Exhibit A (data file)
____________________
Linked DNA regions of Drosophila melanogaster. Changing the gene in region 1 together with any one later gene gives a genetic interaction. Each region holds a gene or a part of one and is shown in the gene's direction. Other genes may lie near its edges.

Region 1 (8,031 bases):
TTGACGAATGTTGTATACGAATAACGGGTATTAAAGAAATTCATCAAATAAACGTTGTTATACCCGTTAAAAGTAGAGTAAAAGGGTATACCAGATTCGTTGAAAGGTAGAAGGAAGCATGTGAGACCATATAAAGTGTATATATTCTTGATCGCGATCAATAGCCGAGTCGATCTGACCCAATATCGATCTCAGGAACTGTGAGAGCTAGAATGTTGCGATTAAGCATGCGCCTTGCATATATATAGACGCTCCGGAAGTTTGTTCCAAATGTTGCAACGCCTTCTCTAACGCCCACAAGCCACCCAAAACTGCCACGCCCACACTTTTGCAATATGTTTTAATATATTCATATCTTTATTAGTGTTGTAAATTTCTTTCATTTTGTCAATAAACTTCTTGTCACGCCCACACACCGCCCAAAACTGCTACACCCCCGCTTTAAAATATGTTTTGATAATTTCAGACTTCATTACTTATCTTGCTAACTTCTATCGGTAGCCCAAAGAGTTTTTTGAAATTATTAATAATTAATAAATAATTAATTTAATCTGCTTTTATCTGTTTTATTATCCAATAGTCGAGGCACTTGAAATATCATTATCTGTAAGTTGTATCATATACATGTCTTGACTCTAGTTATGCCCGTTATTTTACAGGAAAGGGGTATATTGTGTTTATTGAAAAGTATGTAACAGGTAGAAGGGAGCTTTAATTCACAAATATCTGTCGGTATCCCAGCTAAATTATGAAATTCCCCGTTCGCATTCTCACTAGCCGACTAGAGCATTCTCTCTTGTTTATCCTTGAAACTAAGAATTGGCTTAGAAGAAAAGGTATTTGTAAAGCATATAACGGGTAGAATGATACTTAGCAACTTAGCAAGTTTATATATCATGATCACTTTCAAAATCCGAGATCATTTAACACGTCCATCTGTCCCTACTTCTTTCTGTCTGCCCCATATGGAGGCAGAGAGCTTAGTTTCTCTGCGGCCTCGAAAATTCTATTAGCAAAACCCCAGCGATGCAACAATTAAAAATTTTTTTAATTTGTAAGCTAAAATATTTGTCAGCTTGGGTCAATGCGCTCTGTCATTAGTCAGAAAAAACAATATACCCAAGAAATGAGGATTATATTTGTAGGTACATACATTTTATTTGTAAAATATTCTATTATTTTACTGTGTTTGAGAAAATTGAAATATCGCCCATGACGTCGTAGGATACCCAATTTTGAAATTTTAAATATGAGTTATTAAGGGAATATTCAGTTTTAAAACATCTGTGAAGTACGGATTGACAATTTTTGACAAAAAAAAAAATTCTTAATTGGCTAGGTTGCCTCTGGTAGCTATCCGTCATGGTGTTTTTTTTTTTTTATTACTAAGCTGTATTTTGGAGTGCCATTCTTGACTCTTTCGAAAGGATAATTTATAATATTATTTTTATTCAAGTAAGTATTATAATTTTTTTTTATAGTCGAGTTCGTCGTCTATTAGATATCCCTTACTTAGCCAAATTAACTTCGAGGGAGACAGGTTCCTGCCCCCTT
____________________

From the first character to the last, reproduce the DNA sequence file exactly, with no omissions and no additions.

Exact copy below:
Linked DNA regions of Drosophila melanogaster. Changing the gene in region 1 together with any one later gene gives a genetic interaction. Each region holds a gene or a part of one and is shown in the gene's direction. Other genes may lie near its edges.

Region 1 (8,031 bases):
TTGACGAATGTTGTATACGAATAACGGGTATTAAAGAAATTCATCAAATAAACGTTGTTATACCCGTTAAAAGTAGAGTAAAAGGGTATACCAGATTCGTTGAAAGGTAGAAGGAAGCATGTGAGACCATATAAAGTGTATATATTCTTGATCGCGATCAATAGCCGAGTCGATCTGACCCAATATCGATCTCAGGAACTGTGAGAGCTAGAATGTTGCGATTAAGCATGCGCCTTGCATATATATAGACGCTCCGGAAGTTTGTTCCAAATGTTGCAACGCCTTCTCTAACGCCCACAAGCCACCCAAAACTGCCACGCCCACACTTTTGCAATATGTTTTAATATATTCATATCTTTATTAGTGTTGTAAATTTCTTTCATTTTGTCAATAAACTTCTTGTCACGCCCACACACCGCCCAAAACTGCTACACCCCCGCTTTAAAATATGTTTTGATAATTTCAGACTTCATTACTTATCTTGCTAACTTCTATCGGTAGCCCAAAGAGTTTTTTGAAATTATTAATAATTAATAAATAATTAATTTAATCTGCTTTTATCTGTTTTATTATCCAATAGTCGAGGCACTTGAAATATCATTATCTGTAAGTTGTATCATATACATGTCTTGACTCTAGTTATGCCCGTTATTTTACAGGAAAGGGGTATATTGTGTTTATTGAAAAGTATGTAACAGGTAGAAGGGAGCTTTAATTCACAAATATCTGTCGGTATCCCAGCTAAATTATGAAATTCCCCGTTCGCATTCTCACTAGCCGACTAGAGCATTCTCTCTTGTTTATCCTTGAAACTAAGAATTGGCTTAGAAGAAAAGGTATTTGTAAAGCATATAACGGGTAGAATGATACTTAGCAACTTAGCAAGTTTATATATCATGATCACTTTCAAAATCCGAGATCATTTAACACGTCCATCTGTCCCTACTTCTTTCTGTCTGCCCCATATGGAGGCAGAGAGCTTAGTTTCTCTGCGGCCTCGAAAATTCTATTAGCAAAACCCCAGCGATGCAACAATTAAAAATTTTTTTAATTTGTAAGCTAAAATATTTGTCAGCTTGGGTCAATGCGCTCTGTCATTAGTCAGAAAAAACAATATACCCAAGAAATGAGGATTATATTTGTAGGTACATACATTTTATTTGTAAAATATTCTATTATTTTACTGTGTTTGAGAAAATTGAAATATCGCCCATGACGTCGTAGGATACCCAATTTTGAAATTTTAAATATGAGTTATTAAGGGAATATTCAGTTTTAAAACATCTGTGAAGTACGGATTGACAATTTTTGACAAAAAAAAAAATTCTTAATTGGCTAGGTTGCCTCTGGTAGCTATCCGTCATGGTGTTTTTTTTTTTTTATTACTAAGCTGTATTTTGGAGTGCCATTCTTGACTCTTTCGAAAGGATAATTTATAATATTATTTTTATTCAAGTAAGTATTATAATTTTTTTTTATAGTCGAGTTCGTCGTCTATTAGATATCCCTTACTTAGCCAAATTAACTTCGAGGGAGACAGGTTCCTGCCCCCTT